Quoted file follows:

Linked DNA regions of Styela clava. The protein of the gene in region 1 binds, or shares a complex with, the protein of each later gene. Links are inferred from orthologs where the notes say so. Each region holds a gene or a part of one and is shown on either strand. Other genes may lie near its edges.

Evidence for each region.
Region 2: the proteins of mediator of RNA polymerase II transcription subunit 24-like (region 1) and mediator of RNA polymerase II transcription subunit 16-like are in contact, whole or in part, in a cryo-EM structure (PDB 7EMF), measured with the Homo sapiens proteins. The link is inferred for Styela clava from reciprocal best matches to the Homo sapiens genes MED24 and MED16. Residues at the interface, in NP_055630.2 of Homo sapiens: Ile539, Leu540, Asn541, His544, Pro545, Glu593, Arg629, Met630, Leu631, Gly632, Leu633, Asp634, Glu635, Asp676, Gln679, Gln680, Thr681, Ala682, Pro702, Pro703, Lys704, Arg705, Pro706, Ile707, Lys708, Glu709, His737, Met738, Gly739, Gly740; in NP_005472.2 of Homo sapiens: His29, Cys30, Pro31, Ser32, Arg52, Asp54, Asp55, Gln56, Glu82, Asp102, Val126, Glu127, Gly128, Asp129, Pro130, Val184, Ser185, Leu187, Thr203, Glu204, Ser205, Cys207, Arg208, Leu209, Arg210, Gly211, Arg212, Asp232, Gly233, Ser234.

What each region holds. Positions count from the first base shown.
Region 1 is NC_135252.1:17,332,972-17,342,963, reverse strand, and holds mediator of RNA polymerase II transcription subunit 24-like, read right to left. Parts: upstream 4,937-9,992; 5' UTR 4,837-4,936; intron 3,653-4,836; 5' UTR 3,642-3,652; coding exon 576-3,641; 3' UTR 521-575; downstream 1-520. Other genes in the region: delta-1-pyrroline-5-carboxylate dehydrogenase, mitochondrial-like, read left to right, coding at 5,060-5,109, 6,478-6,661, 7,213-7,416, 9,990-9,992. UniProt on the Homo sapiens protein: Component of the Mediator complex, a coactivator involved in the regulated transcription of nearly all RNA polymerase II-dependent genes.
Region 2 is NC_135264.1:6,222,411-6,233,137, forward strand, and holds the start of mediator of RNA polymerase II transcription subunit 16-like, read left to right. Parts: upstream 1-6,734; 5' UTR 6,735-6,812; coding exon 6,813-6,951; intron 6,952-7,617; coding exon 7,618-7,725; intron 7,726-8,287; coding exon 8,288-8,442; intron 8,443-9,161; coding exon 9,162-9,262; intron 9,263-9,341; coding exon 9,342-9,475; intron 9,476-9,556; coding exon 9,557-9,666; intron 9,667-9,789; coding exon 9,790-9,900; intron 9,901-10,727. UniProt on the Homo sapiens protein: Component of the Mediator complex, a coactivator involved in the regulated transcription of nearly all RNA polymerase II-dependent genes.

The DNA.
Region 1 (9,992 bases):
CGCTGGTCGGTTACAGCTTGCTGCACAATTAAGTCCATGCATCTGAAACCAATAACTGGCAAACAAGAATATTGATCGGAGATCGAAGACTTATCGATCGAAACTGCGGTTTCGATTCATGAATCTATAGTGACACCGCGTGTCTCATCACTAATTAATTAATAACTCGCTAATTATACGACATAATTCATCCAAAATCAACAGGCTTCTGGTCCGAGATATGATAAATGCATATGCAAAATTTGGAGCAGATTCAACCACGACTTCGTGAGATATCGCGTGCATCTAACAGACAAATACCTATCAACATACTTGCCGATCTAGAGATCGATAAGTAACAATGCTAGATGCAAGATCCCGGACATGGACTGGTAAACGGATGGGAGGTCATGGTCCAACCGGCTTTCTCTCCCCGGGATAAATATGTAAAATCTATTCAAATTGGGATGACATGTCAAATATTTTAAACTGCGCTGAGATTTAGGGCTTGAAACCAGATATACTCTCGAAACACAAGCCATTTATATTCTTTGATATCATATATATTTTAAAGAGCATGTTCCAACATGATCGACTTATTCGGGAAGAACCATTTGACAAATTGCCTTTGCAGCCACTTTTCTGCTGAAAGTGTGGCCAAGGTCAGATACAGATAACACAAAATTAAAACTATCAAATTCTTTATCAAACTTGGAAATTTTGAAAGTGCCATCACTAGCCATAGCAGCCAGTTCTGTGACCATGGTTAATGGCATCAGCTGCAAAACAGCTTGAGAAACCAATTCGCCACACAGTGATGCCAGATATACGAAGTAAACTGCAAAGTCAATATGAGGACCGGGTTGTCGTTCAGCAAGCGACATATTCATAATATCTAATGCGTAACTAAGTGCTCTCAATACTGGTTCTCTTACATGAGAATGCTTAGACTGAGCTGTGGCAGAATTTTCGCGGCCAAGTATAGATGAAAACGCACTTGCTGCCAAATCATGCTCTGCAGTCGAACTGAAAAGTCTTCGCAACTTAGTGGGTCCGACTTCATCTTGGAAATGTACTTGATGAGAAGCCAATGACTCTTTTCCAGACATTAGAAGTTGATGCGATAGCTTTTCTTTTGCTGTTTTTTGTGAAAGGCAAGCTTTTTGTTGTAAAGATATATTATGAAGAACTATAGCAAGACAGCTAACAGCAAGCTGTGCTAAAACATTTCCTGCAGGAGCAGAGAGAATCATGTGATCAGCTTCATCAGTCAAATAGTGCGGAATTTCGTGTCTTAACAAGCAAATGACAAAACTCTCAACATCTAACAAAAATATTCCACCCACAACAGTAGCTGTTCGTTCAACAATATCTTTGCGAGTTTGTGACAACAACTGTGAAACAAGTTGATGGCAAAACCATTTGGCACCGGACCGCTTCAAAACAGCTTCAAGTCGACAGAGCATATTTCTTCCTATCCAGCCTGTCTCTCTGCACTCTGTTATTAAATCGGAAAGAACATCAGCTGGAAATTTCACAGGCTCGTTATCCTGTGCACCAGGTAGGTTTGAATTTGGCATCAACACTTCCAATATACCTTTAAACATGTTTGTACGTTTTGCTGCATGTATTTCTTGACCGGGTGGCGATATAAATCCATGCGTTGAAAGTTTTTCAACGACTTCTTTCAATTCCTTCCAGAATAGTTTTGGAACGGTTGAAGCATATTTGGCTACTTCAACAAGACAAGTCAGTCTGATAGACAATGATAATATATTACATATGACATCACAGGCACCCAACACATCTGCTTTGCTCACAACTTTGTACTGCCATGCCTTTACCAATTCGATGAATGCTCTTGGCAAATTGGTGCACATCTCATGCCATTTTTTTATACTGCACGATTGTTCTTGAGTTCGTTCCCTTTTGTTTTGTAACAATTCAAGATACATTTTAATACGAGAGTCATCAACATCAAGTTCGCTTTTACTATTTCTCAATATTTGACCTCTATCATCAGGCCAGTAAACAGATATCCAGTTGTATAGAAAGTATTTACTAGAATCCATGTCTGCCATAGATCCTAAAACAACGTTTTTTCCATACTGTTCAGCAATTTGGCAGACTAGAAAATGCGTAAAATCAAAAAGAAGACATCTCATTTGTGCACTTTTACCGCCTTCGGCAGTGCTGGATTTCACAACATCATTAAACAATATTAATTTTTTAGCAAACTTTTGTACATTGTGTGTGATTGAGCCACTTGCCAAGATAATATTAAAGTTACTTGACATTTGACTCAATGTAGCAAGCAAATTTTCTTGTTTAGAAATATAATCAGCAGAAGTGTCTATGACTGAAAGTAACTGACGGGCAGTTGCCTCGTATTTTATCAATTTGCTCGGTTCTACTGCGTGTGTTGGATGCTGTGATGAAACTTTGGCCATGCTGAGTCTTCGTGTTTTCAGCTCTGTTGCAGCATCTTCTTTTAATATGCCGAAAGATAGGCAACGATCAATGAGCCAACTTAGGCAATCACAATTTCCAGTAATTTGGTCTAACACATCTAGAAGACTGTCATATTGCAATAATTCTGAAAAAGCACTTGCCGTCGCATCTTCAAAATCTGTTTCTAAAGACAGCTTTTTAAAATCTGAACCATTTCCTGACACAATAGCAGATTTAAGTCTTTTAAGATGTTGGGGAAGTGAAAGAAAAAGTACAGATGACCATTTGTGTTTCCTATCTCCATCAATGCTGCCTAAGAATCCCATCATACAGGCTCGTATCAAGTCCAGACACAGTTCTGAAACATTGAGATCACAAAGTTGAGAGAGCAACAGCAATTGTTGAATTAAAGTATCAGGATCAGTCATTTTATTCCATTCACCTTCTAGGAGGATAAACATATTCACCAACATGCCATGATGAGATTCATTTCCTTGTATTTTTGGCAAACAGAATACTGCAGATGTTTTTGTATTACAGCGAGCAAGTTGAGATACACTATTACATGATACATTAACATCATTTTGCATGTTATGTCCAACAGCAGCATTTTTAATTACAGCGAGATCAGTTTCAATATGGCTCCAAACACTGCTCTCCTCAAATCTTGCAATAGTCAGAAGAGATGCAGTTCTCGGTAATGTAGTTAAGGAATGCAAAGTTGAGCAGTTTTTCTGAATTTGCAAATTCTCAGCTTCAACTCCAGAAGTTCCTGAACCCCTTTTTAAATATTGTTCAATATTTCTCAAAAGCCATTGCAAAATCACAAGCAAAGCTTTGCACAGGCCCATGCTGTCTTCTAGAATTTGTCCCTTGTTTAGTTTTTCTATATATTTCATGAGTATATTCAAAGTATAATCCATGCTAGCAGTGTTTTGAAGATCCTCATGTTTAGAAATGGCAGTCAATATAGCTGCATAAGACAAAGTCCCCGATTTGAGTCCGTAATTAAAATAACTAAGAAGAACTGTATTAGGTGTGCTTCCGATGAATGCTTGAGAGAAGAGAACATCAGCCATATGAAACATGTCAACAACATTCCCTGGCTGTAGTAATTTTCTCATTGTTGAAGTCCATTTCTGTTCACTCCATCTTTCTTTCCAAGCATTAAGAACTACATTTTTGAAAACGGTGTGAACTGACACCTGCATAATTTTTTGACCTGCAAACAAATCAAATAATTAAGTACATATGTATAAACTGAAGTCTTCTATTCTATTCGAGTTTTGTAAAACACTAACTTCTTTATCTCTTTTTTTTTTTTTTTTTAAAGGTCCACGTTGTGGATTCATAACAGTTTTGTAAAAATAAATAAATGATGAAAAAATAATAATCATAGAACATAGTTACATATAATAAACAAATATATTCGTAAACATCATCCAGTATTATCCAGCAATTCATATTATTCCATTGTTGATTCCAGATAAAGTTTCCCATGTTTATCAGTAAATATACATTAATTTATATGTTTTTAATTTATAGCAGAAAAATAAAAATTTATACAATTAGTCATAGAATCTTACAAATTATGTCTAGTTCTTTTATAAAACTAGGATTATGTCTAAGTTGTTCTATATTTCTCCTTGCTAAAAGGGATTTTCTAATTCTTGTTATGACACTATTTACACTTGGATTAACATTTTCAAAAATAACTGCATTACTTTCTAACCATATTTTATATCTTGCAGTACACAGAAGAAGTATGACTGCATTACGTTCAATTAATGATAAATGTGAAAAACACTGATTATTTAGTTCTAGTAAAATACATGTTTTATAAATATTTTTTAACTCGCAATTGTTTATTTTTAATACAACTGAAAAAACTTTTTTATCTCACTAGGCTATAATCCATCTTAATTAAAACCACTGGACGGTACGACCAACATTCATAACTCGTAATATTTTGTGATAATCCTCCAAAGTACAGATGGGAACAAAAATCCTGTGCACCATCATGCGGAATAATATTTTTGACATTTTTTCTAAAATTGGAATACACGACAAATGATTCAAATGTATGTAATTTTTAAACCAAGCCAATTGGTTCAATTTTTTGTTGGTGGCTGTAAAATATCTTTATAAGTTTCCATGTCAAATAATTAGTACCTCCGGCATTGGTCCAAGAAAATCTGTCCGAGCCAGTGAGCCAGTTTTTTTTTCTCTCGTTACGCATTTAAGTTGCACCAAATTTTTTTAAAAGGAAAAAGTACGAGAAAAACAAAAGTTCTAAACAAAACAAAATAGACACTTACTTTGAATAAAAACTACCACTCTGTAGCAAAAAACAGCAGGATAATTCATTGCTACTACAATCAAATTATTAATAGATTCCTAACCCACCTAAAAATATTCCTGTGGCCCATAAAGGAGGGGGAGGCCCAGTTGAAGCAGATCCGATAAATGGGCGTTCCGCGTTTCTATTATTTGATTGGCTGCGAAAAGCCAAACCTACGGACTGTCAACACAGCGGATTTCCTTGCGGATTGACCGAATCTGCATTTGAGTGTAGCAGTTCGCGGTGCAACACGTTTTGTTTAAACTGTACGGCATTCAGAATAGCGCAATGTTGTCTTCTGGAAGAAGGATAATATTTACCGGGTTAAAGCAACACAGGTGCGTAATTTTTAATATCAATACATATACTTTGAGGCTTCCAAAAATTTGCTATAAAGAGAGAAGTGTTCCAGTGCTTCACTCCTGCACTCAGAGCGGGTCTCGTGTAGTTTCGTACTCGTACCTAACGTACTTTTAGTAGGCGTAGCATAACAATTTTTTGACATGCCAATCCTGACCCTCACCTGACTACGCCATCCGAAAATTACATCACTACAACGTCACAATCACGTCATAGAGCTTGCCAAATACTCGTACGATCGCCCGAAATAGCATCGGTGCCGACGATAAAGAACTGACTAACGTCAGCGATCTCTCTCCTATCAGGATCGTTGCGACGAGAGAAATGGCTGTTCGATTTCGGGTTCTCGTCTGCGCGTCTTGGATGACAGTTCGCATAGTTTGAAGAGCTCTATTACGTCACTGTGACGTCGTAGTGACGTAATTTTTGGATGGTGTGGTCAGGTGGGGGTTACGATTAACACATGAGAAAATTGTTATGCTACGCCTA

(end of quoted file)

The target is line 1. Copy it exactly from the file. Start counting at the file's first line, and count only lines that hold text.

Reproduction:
Linked DNA regions of Styela clava. The protein of the gene in region 1 binds, or shares a complex with, the protein of each later gene. Links are inferred from orthologs where the notes say so. Each region holds a gene or a part of one and is shown on either strand. Other genes may lie near its edges.